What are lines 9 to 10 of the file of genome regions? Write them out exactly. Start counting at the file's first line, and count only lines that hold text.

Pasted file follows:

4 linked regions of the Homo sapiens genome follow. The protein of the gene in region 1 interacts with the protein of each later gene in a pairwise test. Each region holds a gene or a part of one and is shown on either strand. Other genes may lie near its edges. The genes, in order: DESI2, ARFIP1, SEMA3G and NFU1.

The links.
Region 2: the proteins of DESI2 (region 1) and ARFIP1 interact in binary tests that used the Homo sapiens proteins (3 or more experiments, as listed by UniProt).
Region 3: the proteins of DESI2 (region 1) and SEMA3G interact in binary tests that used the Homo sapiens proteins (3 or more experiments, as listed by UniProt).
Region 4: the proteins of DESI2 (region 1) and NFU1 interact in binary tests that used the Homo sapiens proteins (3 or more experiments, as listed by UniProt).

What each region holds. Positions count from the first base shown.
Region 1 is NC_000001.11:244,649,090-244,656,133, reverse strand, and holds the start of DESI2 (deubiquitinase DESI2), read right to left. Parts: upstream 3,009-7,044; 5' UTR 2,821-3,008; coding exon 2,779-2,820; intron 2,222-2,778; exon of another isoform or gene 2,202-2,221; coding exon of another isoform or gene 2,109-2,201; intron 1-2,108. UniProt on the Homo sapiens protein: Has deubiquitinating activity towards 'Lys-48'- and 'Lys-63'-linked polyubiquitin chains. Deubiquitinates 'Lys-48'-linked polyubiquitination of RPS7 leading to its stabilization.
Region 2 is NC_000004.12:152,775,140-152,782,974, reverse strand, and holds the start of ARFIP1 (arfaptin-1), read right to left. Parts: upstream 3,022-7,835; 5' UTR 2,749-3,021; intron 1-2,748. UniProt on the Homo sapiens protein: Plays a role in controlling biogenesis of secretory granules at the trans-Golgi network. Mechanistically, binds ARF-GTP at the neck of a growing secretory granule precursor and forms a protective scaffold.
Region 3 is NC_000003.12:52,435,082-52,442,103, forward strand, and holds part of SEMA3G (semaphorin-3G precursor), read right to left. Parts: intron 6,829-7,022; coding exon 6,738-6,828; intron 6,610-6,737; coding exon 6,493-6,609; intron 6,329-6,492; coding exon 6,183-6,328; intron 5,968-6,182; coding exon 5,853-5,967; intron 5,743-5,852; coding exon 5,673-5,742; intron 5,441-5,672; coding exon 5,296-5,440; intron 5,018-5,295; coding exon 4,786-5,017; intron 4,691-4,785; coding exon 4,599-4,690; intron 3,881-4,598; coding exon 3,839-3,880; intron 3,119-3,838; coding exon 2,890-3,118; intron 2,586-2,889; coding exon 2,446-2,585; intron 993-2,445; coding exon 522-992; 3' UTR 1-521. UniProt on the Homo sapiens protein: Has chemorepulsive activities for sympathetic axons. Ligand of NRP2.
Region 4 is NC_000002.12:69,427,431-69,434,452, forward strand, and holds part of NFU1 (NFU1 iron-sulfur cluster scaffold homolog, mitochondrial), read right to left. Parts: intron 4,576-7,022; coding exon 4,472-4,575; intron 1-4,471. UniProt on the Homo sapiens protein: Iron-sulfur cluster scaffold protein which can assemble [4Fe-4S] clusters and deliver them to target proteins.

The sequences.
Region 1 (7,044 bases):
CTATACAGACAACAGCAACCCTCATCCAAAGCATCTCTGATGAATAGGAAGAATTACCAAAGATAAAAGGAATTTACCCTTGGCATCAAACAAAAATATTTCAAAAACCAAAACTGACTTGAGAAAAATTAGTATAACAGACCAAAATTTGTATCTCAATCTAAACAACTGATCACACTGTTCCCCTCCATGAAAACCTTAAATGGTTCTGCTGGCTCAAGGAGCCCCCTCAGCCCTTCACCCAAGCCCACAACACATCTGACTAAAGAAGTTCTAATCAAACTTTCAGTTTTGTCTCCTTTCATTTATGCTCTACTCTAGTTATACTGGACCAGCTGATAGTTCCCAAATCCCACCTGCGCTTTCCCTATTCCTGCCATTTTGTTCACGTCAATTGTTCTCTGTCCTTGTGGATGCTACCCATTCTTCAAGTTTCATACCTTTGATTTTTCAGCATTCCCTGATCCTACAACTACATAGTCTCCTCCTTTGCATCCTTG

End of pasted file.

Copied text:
Region 3 is NC_000003.12:52,435,082-52,442,103, forward strand, and holds part of SEMA3G (semaphorin-3G precursor), read right to left. Parts: intron 6,829-7,022; coding exon 6,738-6,828; intron 6,610-6,737; coding exon 6,493-6,609; intron 6,329-6,492; coding exon 6,183-6,328; intron 5,968-6,182; coding exon 5,853-5,967; intron 5,743-5,852; coding exon 5,673-5,742; intron 5,441-5,672; coding exon 5,296-5,440; intron 5,018-5,295; coding exon 4,786-5,017; intron 4,691-4,785; coding exon 4,599-4,690; intron 3,881-4,598; coding exon 3,839-3,880; intron 3,119-3,838; coding exon 2,890-3,118; intron 2,586-2,889; coding exon 2,446-2,585; intron 993-2,445; coding exon 522-992; 3' UTR 1-521. UniProt on the Homo sapiens protein: Has chemorepulsive activities for sympathetic axons. Ligand of NRP2.
Region 4 is NC_000002.12:69,427,431-69,434,452, forward strand, and holds part of NFU1 (NFU1 iron-sulfur cluster scaffold homolog, mitochondrial), read right to left. Parts: intron 4,576-7,022; coding exon 4,472-4,575; intron 1-4,471. UniProt on the Homo sapiens protein: Iron-sulfur cluster scaffold protein which can assemble [4Fe-4S] clusters and deliver them to target proteins.